SB 833 (McGuire):Cannabis licensing: cultivation licenses: changing license type: inactive – would give DCC until March 1, 2024, to begin offering licensed cultivators, at the time of their license renewal, the ability to (1) temporarily or permanently reduce the canopy size of their license type and (2) place the license on inactive status. Cultivation licensees would also have a one-time opportunity to change their license renewal date to help align the cultivator’s license year with seasonal growing practices. Vetoed Legislation AB 374 (Haney):Cannabis: retail preparation, sale and consumption of noncannabis food and beverage products – would have authorized, contingent upon approval of a local jurisdiction, a cannabis consumption lounge operator to prepare and sell onsite nonalcoholic, noncannabis-infused food and beverages as well as host live events and sell tickets to those events. Additionally, the bill would have extended local authority to allow for the sale of prepackaged, noncannabis-infused, nonalcoholic food and beverage products by any cannabis retailer (storefront and delivery). A licensed retailer or microbusiness would have been prohibited from preparing or selling hemp or any products containing hemp to consumers and would have been required to store and display any noncannabis food and beverages separately and distinctly on the licensed premises.
AB 1207 (Irwin):Cannabis: labeling and advertising – would have defined the term “attractive to children” to include certain images and words, as specified, as well as anything else that is attractive to children under DCC’s regulations or in light of all relevant facts and circumstances. The bill would have also expressly prohibited the manufacture, distribution, and sale of cannabis or cannabis products that are attractive to children.
In August, DCC released its first-ever strategic plan. With so much on the horizon, the plan outlines key strategic priorities to help steer the departments work in the coming years. At the heart of the strategic plan is our continued pursuit to implement and develop a streamlined and effective cannabis regulatory framework that benefits all Californians.
The Cannabis Chronicle is a great way to keep up with what the DCC team is doing to meet these priorities.
Did you know that Governor Newsom created the Unified Cannabis Enforcement Taskforce (UCETF) in 2022 to better coordinate agencies combatting illegal cannabis operations and transnational criminal organization? UCETF aligns the state’s cannabis law enforcement efforts by increasing coordination between local, state, and federal partners. Q3 2023 results were announced earlier this month and show significant wins for public safety, the environment and the legal cannabis market by seizing over $100M in illegal cannabis.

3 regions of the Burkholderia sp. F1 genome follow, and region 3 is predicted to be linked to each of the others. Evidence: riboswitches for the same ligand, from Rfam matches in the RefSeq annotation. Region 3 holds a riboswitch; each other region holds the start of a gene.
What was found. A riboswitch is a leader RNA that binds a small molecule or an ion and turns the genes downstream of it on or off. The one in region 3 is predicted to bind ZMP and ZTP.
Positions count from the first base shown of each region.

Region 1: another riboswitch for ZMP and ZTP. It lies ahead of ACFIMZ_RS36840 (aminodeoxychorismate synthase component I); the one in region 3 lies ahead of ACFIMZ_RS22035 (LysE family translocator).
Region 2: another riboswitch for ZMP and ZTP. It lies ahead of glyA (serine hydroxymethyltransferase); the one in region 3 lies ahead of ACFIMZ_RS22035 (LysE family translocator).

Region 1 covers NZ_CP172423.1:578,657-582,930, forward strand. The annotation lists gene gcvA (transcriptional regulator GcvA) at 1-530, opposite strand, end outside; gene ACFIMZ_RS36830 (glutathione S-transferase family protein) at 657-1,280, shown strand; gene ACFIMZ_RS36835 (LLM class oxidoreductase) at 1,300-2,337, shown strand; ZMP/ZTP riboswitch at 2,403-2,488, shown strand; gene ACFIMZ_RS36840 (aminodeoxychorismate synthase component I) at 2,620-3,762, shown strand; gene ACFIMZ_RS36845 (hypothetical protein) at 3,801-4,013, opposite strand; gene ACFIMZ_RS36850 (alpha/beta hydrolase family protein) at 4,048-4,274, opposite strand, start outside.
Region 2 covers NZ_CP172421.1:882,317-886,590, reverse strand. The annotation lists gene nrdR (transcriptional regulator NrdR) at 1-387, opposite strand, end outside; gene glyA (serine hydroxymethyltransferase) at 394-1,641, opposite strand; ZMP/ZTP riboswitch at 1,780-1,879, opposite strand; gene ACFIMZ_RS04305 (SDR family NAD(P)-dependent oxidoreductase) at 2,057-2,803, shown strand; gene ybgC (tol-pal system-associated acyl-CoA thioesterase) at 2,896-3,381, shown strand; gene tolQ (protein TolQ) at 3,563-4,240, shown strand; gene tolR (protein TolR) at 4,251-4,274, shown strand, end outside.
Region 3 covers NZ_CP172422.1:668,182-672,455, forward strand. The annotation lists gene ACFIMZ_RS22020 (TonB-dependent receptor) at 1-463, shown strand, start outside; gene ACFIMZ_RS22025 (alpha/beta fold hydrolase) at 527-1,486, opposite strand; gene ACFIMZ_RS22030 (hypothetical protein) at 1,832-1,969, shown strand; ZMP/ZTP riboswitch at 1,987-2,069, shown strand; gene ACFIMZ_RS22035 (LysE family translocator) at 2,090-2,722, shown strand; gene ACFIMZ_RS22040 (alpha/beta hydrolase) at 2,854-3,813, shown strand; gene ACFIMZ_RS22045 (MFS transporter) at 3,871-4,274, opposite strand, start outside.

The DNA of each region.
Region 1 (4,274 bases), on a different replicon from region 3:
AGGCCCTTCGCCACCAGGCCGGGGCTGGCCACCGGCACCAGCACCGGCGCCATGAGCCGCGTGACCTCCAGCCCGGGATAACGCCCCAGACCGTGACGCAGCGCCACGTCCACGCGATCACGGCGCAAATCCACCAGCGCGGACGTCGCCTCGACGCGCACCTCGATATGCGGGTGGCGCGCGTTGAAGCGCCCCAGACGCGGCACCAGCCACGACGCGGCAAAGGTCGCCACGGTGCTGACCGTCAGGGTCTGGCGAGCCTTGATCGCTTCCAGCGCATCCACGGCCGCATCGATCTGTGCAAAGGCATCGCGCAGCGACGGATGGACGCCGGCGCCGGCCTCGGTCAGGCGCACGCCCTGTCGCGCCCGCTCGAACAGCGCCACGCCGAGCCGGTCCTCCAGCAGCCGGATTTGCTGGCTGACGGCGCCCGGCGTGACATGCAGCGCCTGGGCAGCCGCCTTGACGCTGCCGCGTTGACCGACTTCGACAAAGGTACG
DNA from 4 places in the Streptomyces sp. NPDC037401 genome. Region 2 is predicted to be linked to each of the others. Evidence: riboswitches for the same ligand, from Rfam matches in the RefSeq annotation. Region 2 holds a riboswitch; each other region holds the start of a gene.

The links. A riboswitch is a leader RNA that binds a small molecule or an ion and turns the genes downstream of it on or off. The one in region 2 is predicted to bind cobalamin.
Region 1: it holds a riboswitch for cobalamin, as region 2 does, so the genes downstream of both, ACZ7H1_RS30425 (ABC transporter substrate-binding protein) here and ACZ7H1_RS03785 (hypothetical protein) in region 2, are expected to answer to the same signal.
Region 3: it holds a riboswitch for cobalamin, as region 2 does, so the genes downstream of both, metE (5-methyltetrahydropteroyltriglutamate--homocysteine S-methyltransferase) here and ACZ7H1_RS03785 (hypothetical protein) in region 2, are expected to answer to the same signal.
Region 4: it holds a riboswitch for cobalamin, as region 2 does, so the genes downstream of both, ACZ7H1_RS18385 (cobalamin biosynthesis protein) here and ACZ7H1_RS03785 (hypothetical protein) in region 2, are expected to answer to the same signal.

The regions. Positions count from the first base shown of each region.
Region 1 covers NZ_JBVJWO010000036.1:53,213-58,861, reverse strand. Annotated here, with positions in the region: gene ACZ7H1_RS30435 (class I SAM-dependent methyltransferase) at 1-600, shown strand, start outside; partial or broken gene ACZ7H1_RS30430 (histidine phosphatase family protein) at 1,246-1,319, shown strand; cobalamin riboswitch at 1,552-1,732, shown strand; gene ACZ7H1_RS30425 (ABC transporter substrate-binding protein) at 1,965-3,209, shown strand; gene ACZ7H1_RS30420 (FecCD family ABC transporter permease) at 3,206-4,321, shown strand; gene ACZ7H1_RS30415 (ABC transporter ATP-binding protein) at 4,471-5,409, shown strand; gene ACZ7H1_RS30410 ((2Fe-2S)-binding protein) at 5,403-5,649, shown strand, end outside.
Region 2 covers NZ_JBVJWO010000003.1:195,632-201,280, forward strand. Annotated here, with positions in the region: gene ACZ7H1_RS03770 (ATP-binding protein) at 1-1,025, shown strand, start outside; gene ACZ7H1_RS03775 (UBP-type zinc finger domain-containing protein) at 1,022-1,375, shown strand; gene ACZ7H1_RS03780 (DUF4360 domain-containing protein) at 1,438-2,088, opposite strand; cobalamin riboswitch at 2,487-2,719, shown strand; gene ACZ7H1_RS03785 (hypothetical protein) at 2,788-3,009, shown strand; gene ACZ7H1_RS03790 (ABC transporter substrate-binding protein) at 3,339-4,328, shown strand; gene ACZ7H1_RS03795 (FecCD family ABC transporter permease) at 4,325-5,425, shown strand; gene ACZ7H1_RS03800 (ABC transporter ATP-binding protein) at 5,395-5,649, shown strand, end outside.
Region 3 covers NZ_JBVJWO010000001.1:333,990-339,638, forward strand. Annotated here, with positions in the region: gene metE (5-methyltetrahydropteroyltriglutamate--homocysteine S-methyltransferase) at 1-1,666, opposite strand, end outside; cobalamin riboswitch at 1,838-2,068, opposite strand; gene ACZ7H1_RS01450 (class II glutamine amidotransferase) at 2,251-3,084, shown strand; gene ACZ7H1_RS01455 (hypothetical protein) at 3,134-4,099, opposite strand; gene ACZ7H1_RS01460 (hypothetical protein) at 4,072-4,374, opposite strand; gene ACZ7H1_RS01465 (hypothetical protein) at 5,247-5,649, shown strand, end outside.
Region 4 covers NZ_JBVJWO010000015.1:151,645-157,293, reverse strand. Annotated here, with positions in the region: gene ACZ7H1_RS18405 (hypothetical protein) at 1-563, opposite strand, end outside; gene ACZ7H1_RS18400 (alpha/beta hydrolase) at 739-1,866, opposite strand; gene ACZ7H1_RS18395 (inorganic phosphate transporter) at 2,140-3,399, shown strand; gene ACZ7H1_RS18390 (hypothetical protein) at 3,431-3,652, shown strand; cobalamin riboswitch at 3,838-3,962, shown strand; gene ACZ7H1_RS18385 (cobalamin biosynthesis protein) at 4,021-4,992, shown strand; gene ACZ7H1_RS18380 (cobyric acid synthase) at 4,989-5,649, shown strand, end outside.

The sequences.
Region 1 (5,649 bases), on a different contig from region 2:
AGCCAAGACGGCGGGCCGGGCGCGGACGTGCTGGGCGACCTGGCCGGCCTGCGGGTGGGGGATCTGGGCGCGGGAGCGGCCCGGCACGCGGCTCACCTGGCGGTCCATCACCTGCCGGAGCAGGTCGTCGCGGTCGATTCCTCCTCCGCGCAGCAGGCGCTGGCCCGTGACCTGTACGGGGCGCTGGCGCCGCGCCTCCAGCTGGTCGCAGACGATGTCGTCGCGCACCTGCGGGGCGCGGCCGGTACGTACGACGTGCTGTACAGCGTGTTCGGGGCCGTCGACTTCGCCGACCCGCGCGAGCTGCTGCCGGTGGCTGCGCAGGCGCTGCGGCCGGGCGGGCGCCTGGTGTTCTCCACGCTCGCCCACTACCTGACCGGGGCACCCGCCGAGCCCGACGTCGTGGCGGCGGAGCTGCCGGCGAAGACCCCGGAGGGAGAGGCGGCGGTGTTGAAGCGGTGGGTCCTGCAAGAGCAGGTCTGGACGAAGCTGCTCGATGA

“By leveraging the knowledge of the Department of Fish and Wildlife, the Department of Tax and Fee Administration, and the over 20 other state departments participating in the task force, we have the information and insight to target larger illegal operations,” stated Bill Jones, Chief of the Law Enforcement Division for DCC. “Many of these illegal operations are linked to transnational criminal organizations. And, based on evidence recovered during operations, products generated by these operations can pose a direct and considerable threat to consumer health and safety.
Please read the latest UCETF press release to learn more about the taskforce and what it accomplished in Q3 2023.
The Cannabis Chronicle, informational eblasts, and the CannaConnect Resource Hub are just a few of the tools DCC’s Outreach & Education and Customer Service teams use to provide you with timely and relevant information. DCC is committed to helping keep you informed and compliant.
Ideas for new resources, to request a DCC speaker, responses to email blasts, or public notices, contact our outreach team: Outreach@cannabis.ca.gov
Team members will work within the department to find answers. This is a great place to start if you’re looking for information or help from DCC.
Cannabis Advisory Committee
The Cannabis Advisory Committee (CAC) is tasked with advising DCC on the development of relevant standards and regulations for commercial cannabis businesses, including those necessary to protect public health and safety. Full CAC meetings are held quarterly; there are five subcommittees that meet as needed. The subcommittees are:
Public Health and Community Impact
Members of the committees represent businesses and interest groups involved with, or impacted by, commercial cannabis activity in the state. CAC meetings offer multiple opportunities for public comment for items on the published agendas and for issues not on the agenda.For more information on the CAC, to view agendas, or watch the full meetings, explore the CAC page on our website.
The next full advisory committee meeting will be held in December 2023. Keep an eye on your inbox or social media for dates and times.